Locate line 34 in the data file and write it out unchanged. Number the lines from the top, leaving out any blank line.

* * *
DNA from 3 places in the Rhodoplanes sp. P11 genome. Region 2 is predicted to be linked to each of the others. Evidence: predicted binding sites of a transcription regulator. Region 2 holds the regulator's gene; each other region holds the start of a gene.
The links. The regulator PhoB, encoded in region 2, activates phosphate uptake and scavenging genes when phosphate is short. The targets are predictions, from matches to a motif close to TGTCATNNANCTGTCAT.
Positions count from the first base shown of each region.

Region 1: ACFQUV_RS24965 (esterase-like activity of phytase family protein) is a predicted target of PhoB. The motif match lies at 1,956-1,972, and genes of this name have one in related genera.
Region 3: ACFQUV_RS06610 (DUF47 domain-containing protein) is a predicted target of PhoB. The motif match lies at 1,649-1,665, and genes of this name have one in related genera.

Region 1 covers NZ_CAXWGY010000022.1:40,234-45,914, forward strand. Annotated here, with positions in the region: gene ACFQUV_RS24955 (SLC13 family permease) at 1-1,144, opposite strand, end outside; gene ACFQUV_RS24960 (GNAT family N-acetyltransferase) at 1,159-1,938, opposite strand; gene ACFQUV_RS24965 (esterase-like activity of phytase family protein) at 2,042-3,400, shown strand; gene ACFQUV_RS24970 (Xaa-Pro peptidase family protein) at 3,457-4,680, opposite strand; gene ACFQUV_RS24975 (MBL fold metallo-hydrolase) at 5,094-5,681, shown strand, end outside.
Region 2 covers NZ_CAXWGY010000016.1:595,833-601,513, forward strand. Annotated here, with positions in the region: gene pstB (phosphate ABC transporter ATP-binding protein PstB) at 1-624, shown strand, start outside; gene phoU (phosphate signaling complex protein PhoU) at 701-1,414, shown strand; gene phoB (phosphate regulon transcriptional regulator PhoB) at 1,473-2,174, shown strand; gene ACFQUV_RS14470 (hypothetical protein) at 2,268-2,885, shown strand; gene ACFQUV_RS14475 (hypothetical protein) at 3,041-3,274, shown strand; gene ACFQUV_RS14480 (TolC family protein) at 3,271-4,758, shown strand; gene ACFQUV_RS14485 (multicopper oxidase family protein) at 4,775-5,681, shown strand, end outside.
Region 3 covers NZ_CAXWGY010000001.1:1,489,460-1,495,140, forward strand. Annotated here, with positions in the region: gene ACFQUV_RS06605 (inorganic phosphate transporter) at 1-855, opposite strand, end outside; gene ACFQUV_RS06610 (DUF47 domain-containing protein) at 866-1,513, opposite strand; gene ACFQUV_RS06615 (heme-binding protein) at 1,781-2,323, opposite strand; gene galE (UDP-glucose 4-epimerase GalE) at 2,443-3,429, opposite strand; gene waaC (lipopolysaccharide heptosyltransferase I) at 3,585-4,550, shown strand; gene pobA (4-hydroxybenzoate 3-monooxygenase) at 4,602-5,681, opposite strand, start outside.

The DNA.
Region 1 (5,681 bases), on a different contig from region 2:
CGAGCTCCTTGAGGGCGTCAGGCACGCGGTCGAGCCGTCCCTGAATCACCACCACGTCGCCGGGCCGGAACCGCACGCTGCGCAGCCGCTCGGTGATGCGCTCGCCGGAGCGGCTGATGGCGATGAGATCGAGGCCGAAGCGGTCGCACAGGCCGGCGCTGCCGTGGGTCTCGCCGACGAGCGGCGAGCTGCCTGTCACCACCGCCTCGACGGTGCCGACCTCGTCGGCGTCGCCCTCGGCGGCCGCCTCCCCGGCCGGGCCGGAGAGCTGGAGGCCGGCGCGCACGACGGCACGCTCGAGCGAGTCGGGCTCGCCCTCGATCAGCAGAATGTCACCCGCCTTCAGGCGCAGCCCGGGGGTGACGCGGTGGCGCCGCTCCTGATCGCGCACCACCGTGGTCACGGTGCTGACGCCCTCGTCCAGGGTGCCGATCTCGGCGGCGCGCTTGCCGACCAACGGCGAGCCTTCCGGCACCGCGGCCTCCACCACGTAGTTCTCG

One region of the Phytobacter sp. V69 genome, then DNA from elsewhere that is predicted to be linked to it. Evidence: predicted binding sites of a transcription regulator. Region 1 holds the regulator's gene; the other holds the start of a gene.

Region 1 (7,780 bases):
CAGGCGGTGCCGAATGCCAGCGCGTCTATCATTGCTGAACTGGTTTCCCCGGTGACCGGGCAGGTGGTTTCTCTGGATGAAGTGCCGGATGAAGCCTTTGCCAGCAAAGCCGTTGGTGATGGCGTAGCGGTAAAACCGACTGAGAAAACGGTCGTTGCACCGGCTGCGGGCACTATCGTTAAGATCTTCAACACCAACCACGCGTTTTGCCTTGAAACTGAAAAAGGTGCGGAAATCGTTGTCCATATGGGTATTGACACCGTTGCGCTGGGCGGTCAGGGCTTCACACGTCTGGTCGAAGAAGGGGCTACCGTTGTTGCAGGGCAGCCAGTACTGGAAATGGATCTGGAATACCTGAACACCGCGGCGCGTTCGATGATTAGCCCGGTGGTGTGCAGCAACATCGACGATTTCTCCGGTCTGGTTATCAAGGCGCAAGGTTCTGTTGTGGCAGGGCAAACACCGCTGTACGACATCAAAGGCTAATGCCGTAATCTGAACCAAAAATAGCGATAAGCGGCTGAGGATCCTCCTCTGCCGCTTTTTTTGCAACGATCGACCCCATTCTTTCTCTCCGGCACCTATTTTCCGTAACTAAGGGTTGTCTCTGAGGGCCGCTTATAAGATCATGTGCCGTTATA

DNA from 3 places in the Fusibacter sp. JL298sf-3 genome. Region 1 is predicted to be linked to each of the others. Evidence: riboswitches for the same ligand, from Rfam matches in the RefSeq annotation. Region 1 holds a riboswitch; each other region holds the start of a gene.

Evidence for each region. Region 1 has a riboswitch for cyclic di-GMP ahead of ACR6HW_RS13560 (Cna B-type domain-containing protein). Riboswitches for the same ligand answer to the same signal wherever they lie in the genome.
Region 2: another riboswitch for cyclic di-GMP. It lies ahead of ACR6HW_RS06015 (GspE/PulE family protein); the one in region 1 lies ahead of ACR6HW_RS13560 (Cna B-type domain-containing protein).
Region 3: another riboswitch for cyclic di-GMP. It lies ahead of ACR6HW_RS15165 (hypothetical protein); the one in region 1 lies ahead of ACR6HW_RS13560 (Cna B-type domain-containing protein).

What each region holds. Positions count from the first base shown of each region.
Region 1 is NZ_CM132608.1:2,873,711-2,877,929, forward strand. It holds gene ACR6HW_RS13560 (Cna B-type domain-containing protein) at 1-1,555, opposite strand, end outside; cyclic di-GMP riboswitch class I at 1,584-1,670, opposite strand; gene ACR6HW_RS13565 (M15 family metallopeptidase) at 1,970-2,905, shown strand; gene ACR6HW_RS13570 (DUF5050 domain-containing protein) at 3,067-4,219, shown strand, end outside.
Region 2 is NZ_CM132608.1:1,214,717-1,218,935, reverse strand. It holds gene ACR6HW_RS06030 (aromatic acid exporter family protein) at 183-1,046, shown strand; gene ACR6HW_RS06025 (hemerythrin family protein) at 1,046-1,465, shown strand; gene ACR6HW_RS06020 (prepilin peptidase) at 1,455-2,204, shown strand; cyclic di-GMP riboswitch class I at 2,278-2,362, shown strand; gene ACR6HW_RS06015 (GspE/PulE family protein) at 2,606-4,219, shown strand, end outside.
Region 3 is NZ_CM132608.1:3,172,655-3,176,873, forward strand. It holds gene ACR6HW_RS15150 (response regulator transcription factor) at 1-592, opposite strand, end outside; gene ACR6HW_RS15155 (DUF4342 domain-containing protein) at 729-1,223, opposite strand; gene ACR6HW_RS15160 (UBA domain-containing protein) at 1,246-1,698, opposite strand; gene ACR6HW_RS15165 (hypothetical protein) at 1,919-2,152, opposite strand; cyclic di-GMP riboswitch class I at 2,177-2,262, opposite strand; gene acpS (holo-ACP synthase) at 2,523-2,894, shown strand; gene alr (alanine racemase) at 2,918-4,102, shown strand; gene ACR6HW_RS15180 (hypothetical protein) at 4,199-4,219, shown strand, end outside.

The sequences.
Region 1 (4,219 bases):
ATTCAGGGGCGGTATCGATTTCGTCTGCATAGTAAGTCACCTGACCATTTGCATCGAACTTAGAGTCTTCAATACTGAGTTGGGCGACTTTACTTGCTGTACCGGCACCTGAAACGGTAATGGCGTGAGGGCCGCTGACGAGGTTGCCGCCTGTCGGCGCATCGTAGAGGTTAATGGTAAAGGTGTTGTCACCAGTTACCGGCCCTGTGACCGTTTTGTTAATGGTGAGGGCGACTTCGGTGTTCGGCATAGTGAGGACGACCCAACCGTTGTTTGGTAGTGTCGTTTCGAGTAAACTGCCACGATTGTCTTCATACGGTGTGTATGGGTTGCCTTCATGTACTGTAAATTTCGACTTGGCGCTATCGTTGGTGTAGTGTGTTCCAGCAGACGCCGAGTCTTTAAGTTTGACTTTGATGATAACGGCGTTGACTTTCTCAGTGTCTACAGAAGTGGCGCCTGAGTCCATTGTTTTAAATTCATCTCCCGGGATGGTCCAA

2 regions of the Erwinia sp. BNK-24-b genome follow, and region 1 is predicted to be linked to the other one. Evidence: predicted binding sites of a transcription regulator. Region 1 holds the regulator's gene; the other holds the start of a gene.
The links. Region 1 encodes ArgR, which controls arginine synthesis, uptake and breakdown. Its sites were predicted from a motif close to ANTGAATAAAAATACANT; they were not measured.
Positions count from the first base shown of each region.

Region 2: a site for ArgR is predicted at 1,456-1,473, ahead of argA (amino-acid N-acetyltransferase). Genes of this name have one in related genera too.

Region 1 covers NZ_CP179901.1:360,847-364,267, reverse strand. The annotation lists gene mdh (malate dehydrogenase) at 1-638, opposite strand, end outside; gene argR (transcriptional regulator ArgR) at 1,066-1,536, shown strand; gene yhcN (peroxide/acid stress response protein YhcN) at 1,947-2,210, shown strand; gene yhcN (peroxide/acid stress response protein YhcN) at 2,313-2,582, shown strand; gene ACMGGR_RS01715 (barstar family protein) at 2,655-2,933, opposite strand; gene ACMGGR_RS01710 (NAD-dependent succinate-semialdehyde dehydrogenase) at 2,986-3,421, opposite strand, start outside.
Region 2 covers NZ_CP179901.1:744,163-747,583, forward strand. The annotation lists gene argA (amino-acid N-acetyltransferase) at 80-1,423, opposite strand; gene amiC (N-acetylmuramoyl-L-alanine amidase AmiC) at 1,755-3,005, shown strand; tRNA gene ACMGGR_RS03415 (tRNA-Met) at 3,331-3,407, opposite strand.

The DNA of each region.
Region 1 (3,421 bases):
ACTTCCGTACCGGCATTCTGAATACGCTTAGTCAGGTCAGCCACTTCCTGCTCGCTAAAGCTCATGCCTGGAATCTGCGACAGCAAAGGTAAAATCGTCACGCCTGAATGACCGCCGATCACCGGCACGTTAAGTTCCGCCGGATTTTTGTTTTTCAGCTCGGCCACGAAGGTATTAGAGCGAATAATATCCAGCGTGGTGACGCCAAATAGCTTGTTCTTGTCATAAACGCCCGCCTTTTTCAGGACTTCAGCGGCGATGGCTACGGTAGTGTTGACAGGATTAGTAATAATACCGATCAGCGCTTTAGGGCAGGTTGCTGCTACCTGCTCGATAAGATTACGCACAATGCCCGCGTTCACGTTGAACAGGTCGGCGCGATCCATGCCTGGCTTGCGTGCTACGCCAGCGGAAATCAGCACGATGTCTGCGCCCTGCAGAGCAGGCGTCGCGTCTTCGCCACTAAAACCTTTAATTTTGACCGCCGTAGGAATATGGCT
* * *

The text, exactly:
ACTTCCGTACCGGCATTCTGAATACGCTTAGTCAGGTCAGCCACTTCCTGCTCGCTAAAGCTCATGCCTGGAATCTGCGACAGCAAAGGTAAAATCGTCACGCCTGAATGACCGCCGATCACCGGCACGTTAAGTTCCGCCGGATTTTTGTTTTTCAGCTCGGCCACGAAGGTATTAGAGCGAATAATATCCAGCGTGGTGACGCCAAATAGCTTGTTCTTGTCATAAACGCCCGCCTTTTTCAGGACTTCAGCGGCGATGGCTACGGTAGTGTTGACAGGATTAGTAATAATACCGATCAGCGCTTTAGGGCAGGTTGCTGCTACCTGCTCGATAAGATTACGCACAATGCCCGCGTTCACGTTGAACAGGTCGGCGCGATCCATGCCTGGCTTGCGTGCTACGCCAGCGGAAATCAGCACGATGTCTGCGCCCTGCAGAGCAGGCGTCGCGTCTTCGCCACTAAAACCTTTAATTTTGACCGCCGTAGGAATATGGCT